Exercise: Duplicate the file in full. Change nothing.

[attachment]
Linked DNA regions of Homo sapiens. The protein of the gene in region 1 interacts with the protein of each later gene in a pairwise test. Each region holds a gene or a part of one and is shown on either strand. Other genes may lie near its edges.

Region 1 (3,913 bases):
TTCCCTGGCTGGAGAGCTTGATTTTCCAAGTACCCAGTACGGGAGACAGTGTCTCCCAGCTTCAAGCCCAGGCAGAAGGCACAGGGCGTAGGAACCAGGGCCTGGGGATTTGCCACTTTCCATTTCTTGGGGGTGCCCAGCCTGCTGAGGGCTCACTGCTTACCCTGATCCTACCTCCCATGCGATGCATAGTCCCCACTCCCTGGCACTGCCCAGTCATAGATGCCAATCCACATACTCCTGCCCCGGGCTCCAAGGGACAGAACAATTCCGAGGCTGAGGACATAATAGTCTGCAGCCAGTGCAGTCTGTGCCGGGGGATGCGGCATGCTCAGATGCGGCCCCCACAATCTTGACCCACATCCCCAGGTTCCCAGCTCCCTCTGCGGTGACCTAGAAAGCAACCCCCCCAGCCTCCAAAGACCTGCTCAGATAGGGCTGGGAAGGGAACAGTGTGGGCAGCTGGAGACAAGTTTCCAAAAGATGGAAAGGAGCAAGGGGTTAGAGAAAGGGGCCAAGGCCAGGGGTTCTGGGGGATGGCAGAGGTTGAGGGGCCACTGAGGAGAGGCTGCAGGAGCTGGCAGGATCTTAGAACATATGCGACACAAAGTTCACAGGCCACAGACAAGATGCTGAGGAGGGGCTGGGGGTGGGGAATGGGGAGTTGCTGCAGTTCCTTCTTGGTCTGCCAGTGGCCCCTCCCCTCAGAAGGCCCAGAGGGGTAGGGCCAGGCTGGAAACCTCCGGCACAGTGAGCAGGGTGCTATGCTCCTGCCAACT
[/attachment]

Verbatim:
Linked DNA regions of Homo sapiens. The protein of the gene in region 1 interacts with the protein of each later gene in a pairwise test. Each region holds a gene or a part of one and is shown on either strand. Other genes may lie near its edges.

Region 1 (3,913 bases):
TTCCCTGGCTGGAGAGCTTGATTTTCCAAGTACCCAGTACGGGAGACAGTGTCTCCCAGCTTCAAGCCCAGGCAGAAGGCACAGGGCGTAGGAACCAGGGCCTGGGGATTTGCCACTTTCCATTTCTTGGGGGTGCCCAGCCTGCTGAGGGCTCACTGCTTACCCTGATCCTACCTCCCATGCGATGCATAGTCCCCACTCCCTGGCACTGCCCAGTCATAGATGCCAATCCACATACTCCTGCCCCGGGCTCCAAGGGACAGAACAATTCCGAGGCTGAGGACATAATAGTCTGCAGCCAGTGCAGTCTGTGCCGGGGGATGCGGCATGCTCAGATGCGGCCCCCACAATCTTGACCCACATCCCCAGGTTCCCAGCTCCCTCTGCGGTGACCTAGAAAGCAACCCCCCCAGCCTCCAAAGACCTGCTCAGATAGGGCTGGGAAGGGAACAGTGTGGGCAGCTGGAGACAAGTTTCCAAAAGATGGAAAGGAGCAAGGGGTTAGAGAAAGGGGCCAAGGCCAGGGGTTCTGGGGGATGGCAGAGGTTGAGGGGCCACTGAGGAGAGGCTGCAGGAGCTGGCAGGATCTTAGAACATATGCGACACAAAGTTCACAGGCCACAGACAAGATGCTGAGGAGGGGCTGGGGGTGGGGAATGGGGAGTTGCTGCAGTTCCTTCTTGGTCTGCCAGTGGCCCCTCCCCTCAGAAGGCCCAGAGGGGTAGGGCCAGGCTGGAAACCTCCGGCACAGTGAGCAGGGTGCTATGCTCCTGCCAACT